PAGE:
Where there is a body of water in the form of a dam or lake within a reasonable distance from a building, these surface water bodies can also be considered as an energy source. Water loops are gaining popularity because they require no drilling or excavation. These systems, due to an efficient heat exchange interface, potentially require less piping than other GHE configurations. In closed water loops, HDPE coils are attached to a frame and submerged in a water body. The coils are typically supported 0.5m above the lake bottom to allow for convective flow around the piping. Normally the coils should have at least 1.8m of water above them (Self et al., 2012). It is necessary to assure sufficient thermal mass is maintained during low water conditions and prolonged draughts. The CGC (2010) also mentions that in cold climates, if a water body depth is less than 3m, lakes and dams destratify and offer no advantage. Due to flooding and draughts as well as hazards due to moving debris that can damage the GHE, rivers are not ideal for this application.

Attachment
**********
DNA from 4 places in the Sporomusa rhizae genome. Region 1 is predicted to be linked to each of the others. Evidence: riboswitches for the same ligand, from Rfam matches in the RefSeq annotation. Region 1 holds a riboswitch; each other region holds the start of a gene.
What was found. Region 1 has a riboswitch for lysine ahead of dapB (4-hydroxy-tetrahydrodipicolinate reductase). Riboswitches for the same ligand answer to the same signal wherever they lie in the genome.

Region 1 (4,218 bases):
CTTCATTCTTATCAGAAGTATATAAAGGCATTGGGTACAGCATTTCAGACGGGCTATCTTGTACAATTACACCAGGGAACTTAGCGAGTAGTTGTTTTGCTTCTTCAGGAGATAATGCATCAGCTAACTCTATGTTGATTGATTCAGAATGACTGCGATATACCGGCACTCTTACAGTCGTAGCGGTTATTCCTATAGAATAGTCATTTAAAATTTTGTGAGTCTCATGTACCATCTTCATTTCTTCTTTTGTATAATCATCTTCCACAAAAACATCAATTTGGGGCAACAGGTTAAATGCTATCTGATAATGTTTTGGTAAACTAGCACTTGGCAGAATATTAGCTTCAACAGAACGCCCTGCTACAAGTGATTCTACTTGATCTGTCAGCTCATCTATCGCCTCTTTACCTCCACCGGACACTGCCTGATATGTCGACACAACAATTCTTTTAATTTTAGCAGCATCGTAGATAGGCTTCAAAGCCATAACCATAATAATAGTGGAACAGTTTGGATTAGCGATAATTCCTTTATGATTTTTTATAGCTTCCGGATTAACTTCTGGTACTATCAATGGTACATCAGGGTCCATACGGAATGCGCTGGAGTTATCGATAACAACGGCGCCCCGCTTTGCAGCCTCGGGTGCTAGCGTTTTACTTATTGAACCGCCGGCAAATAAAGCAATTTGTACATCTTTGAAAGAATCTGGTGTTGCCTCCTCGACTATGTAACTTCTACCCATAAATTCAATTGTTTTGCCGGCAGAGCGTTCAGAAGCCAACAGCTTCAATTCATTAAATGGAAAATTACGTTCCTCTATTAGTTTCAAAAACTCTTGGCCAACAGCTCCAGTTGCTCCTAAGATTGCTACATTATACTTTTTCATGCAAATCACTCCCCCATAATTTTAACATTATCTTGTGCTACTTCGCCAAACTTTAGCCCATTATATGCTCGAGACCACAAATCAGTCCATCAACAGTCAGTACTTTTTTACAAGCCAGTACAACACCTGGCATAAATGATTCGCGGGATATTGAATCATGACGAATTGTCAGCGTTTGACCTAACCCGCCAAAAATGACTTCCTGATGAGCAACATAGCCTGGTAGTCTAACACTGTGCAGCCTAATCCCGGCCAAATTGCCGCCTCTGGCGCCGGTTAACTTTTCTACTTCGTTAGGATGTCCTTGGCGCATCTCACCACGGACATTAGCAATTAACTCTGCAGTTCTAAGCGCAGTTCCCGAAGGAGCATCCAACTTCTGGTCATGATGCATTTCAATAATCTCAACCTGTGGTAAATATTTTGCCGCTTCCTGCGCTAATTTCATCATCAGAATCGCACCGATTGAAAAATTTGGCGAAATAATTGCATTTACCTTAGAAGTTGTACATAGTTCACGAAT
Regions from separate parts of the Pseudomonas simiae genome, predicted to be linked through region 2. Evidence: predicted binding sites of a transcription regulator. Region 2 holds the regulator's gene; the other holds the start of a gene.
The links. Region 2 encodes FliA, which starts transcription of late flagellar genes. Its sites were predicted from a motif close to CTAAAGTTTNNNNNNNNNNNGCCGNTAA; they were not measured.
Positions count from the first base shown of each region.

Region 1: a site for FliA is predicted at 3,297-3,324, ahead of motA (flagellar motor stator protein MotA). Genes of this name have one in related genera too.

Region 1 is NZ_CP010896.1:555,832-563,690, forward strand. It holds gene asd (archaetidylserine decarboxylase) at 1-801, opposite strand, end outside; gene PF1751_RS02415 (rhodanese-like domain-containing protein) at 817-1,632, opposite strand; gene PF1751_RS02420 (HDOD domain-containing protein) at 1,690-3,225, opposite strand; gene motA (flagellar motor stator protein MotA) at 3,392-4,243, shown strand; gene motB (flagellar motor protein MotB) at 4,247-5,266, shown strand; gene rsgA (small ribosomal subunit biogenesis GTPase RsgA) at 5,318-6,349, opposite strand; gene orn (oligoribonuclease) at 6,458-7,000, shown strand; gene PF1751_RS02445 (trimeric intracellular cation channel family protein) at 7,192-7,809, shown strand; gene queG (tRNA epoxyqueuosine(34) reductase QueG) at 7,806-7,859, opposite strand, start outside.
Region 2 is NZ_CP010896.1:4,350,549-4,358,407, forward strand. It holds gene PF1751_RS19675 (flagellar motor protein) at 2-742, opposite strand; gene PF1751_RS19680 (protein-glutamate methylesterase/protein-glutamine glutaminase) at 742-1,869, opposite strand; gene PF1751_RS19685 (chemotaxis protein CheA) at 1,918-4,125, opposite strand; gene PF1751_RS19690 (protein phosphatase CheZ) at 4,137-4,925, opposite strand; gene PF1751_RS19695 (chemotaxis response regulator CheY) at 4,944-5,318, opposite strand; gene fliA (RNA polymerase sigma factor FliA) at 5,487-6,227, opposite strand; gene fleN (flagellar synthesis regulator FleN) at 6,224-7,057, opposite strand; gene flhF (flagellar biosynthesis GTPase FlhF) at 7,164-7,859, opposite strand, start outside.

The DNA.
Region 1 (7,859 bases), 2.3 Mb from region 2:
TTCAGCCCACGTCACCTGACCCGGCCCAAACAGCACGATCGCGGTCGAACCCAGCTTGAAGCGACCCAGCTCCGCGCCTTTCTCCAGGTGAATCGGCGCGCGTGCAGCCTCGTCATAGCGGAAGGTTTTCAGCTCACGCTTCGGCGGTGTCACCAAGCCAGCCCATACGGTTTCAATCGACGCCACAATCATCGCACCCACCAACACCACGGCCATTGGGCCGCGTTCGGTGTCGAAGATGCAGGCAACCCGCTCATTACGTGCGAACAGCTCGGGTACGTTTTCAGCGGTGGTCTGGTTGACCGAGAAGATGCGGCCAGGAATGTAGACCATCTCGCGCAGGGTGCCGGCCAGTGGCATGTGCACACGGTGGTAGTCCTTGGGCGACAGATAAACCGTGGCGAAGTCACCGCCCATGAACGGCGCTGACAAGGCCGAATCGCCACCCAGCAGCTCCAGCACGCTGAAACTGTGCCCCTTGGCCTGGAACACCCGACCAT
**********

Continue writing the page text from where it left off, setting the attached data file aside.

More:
Open Loop Heat Sources

An open water loop system involves water being removed from the ground or body of water and returned after heat is extracted or added. Clearly, considerable care must be directed at the location of the return system so that the discharge water does not affect the intake temperatures. One of the major advantages of these systems is that relatively large volumes of water can be handled leading to large quantities of heat exchange.

 
 
 

Energy Pile Ground Heat Exchanger

In an urban environment, the ground immediately below a city can be used as a low grade energy storage reservoir. Geotechnical structures such as piles, tunnels, sewers, retaining walls and ground slabs can be regarded as thermo-active structures by simply embedding GHE pipes in them. For example, if the building is a large commercial or industrial building with significant foundations including large diameter piles, then it is almost certain that these elements will provide the location for the GHE.

Ground source Heat Pump (GSHP)

According to the Second Law of Thermodynamics, heat cannot by itself move from a lower temperature to a higher temperature (just as water cannot by itself flow uphill). Heat pumps on the other hand, can move heat from lower temperature to higher temperature regions (just as water pumps can move water uphill). Heat pumps are typically used to transfer the ground’s energy to heat or cool buildings. The principle of a heat pump is illustrated in Figure below for the cooling mode of operation of a water to air heat pump.